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Assassin’s Creed: Odyssey: A Walk Through the Past

Updated: Feb 13, 2022

Assassin’s Creed Odyssey (ACO) has undoubtedly captured the attention of gamers and history enthusiasts alike. The gameplay immerses the player in a golden age of Greek history, or at least that of Athens, during the Peloponnesian War(s) fought between Athens and Sparta.

The historical accuracy, and the implications therein, of placing a first-person RPG in a real historical framework have been discussed in-depth in other media.[1] But, while the historical narrative has been thoroughly addressed, less attention has been paid toward the nuances of the architecture and design of these ancient structures.

Perhaps most intriguing about creating an accurate physical representation of this time-period, at least through the perspective of a Classics enthusiast, is that this is the only way one can ‘physically’ visit the past without the use of a time machine. Specific attributes of these buildings are digitally rendered with such a high degree of accuracy, it begs the question of was this really necessary or perhaps who would have noticed if this was left out. This becomes even more apparent when the player enters the virtual world through the Discovery Tour, experiencing the ancient past with a semi-guided tour of these ancient sites.

While it is true that, to the casual observer, much of this detail would remain unnoticed or be deemed as simply an interesting design choice, its very existence suggests a more substantial contribution to the study of ancient history.

Some noteworthy examples may serve to highlight why this accurate representation contributes to an overall understanding of these ancient spaces.

Thymele of Epidauros. In Assassin’s Creed: Odyssey, 2018. Screenshot by author.

From the Sanctuary of Asklepios at Epidauros, one of the more interesting buildings is the thymele (or tholos) – round building – located just southwest of the Temple to Asklepios. According to the archaeological record, the thymele was adorned with alternating triglyphs and metopes; with the metopes taking the form of a phiale (patera) – a shallow drinking vessel resembling, in this instance, a rosette.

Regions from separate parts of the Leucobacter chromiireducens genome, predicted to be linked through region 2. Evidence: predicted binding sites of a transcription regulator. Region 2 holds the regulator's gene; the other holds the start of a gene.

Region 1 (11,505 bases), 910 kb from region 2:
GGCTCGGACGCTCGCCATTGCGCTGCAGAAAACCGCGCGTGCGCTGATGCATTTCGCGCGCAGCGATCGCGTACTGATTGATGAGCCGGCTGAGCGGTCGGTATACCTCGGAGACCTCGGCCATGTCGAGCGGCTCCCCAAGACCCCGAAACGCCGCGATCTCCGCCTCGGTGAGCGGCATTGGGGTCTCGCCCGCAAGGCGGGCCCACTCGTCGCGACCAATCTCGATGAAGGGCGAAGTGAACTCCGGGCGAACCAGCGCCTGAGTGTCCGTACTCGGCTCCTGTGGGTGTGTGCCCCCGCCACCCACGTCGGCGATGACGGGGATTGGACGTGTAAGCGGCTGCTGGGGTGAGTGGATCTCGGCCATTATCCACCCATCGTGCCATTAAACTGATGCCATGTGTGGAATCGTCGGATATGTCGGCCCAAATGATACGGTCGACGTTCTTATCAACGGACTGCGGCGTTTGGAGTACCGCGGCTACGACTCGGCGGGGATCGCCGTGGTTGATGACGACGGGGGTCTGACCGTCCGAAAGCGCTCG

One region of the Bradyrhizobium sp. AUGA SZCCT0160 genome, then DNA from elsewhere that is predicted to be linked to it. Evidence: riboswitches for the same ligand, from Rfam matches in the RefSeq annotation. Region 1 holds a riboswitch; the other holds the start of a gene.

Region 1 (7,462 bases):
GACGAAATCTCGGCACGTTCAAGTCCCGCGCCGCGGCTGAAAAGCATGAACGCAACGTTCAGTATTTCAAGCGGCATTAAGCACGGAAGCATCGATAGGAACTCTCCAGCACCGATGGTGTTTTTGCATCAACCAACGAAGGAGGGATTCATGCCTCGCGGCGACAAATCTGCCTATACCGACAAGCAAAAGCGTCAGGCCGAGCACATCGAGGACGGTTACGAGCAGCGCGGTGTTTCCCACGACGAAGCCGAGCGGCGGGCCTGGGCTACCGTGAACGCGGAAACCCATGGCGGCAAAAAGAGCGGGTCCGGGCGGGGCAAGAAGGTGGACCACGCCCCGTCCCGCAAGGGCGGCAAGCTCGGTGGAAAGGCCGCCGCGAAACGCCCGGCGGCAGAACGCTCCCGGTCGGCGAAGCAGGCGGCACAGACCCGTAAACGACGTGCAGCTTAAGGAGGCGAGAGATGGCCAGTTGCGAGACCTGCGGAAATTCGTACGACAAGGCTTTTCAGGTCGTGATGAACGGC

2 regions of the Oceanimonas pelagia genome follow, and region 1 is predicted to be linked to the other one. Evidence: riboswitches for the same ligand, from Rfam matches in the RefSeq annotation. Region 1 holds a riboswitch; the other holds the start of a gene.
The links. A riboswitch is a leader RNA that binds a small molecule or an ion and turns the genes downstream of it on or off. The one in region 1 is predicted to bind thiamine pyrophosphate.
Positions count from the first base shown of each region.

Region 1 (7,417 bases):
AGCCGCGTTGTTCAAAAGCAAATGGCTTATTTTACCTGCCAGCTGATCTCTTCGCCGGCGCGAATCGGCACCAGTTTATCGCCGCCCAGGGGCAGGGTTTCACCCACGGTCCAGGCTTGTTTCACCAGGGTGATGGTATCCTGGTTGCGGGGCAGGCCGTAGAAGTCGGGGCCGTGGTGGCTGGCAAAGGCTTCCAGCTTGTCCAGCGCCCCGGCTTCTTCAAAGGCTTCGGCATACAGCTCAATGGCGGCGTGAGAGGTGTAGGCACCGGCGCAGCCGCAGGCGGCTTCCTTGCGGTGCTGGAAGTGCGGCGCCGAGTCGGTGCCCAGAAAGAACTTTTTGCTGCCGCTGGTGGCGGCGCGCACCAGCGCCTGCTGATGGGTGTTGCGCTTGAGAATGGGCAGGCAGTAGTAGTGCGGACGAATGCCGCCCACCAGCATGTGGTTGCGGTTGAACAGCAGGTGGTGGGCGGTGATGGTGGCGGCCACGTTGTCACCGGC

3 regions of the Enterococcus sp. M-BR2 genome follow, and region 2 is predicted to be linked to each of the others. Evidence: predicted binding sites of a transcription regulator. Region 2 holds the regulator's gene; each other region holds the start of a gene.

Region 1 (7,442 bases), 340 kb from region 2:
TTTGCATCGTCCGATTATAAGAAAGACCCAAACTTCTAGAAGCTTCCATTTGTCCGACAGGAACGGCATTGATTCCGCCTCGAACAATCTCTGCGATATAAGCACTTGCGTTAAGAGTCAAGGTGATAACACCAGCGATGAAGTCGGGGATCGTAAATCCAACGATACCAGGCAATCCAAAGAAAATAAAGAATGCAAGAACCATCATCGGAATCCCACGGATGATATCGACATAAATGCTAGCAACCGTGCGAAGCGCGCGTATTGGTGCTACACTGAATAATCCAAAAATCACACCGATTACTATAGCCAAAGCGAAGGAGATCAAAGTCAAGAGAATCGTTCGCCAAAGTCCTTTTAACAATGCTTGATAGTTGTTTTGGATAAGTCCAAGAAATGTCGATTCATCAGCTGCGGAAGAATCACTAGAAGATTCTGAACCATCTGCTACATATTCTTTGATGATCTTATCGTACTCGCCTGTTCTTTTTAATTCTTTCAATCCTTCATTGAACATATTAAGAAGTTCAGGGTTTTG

Within the game, this alternating pattern is rendered identically to that of the extant ruins on the outside of the thymele. Also of note are the exterior Doric columns, interior Corinthian columns, and interior floor consisting of alternating rhomboidal blocks of white and black slabs. While the rendering is not 100% accurate to the historical record, enough attention has been paid to design detail to make one question why. Surely no one would notice that a dark blue strip running along the bottom-interior of the building was missing. But it is there.

Altar of Zeus at Olympia. In Assassin’s Creed: Odyssey, 2018. Screenshot by author.

A similar phenomenon, where specific design details are included which would go unnoticed to the general public, is found at Olympia. In this instance with example of the altar of Zeus – being comprised of both a physical altar and a mound of ashes within the game.

According to Pausanias (5.13.8-11), the altar was made of the ash of the thighs of the sacrificial victims with steps leading to the top. This is represented within the game play as well as detailed in the discovery tour mode. While on the surface this seems to be but an interesting bit of trivia, the gameplay and story would not have been impacted had the creators simply designed a stone altar.

In fact, given that there is no physical evidence of this altar extant at the site of Olympia, even those who had visited the archaeological site would have no tangible understanding of this ashen altar.